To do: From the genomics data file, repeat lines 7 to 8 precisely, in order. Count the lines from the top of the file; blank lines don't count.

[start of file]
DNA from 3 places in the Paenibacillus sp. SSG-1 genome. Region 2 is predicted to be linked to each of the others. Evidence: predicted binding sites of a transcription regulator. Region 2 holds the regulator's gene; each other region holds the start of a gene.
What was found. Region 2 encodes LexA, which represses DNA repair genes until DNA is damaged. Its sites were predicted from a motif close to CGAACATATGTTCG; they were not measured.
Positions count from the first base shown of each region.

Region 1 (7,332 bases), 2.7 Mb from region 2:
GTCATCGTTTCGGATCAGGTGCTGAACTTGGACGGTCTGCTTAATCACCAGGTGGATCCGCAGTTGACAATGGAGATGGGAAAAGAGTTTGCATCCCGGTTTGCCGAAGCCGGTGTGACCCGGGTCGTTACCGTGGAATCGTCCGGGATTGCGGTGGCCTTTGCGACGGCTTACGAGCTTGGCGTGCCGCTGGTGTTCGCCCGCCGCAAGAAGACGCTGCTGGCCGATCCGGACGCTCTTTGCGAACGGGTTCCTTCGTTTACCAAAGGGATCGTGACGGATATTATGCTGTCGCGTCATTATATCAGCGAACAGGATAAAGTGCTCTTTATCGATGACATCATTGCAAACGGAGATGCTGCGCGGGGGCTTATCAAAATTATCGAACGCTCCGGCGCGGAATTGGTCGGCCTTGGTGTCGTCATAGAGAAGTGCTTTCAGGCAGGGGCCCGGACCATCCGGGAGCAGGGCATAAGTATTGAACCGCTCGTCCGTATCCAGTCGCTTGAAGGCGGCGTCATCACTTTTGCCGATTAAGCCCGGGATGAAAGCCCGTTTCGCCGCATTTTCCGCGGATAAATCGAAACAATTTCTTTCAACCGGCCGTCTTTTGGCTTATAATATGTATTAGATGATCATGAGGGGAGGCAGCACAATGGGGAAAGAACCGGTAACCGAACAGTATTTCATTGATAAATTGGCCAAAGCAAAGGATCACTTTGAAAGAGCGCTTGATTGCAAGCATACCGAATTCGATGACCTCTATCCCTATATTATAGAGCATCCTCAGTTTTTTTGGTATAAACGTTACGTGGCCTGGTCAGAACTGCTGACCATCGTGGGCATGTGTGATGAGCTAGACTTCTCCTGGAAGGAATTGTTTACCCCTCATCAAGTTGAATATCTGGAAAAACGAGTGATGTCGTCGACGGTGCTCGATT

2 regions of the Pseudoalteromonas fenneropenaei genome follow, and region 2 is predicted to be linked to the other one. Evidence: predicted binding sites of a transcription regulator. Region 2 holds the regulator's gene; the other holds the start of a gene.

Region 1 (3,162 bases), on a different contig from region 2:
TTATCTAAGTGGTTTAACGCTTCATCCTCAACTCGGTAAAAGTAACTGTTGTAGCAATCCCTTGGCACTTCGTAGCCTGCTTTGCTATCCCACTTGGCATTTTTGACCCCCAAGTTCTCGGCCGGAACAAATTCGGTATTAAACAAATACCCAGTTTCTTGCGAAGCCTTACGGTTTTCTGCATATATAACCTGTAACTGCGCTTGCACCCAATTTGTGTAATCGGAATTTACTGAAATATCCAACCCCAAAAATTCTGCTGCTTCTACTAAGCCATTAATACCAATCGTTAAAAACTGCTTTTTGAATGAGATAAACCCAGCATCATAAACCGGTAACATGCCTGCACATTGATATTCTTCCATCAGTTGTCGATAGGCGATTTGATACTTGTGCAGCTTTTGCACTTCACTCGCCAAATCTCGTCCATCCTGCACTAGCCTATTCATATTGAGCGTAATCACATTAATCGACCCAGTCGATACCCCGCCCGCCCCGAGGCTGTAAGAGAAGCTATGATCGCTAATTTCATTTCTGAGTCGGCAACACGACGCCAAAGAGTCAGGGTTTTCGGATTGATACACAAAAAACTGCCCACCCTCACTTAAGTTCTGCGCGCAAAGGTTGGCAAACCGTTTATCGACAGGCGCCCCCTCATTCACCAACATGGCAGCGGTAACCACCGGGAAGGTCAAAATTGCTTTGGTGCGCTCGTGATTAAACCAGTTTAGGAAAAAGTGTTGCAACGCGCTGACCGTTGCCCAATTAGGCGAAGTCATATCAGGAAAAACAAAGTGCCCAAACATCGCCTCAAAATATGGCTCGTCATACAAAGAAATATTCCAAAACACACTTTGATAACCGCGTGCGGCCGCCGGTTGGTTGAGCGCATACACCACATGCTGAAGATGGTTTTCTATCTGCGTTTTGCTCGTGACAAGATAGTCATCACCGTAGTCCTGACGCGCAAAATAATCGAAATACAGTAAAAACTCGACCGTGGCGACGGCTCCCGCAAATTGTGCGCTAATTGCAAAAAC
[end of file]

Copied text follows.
Region 1 (3,162 bases), on a different contig from region 2:
TTATCTAAGTGGTTTAACGCTTCATCCTCAACTCGGTAAAAGTAACTGTTGTAGCAATCCCTTGGCACTTCGTAGCCTGCTTTGCTATCCCACTTGGCATTTTTGACCCCCAAGTTCTCGGCCGGAACAAATTCGGTATTAAACAAATACCCAGTTTCTTGCGAAGCCTTACGGTTTTCTGCATATATAACCTGTAACTGCGCTTGCACCCAATTTGTGTAATCGGAATTTACTGAAATATCCAACCCCAAAAATTCTGCTGCTTCTACTAAGCCATTAATACCAATCGTTAAAAACTGCTTTTTGAATGAGATAAACCCAGCATCATAAACCGGTAACATGCCTGCACATTGATATTCTTCCATCAGTTGTCGATAGGCGATTTGATACTTGTGCAGCTTTTGCACTTCACTCGCCAAATCTCGTCCATCCTGCACTAGCCTATTCATATTGAGCGTAATCACATTAATCGACCCAGTCGATACCCCGCCCGCCCCGAGGCTGTAAGAGAAGCTATGATCGCTAATTTCATTTCTGAGTCGGCAACACGACGCCAAAGAGTCAGGGTTTTCGGATTGATACACAAAAAACTGCCCACCCTCACTTAAGTTCTGCGCGCAAAGGTTGGCAAACCGTTTATCGACAGGCGCCCCCTCATTCACCAACATGGCAGCGGTAACCACCGGGAAGGTCAAAATTGCTTTGGTGCGCTCGTGATTAAACCAGTTTAGGAAAAAGTGTTGCAACGCGCTGACCGTTGCCCAATTAGGCGAAGTCATATCAGGAAAAACAAAGTGCCCAAACATCGCCTCAAAATATGGCTCGTCATACAAAGAAATATTCCAAAACACACTTTGATAACCGCGTGCGGCCGCCGGTTGGTTGAGCGCATACACCACATGCTGAAGATGGTTTTCTATCTGCGTTTTGCTCGTGACAAGATAGTCATCACCGTAGTCCTGACGCGCAAAATAATCGAAATACAGTAAAAACTCGACCGTGGCGACGGCTCCCGCAAATTGTGCGCTAATTGCAAAAAC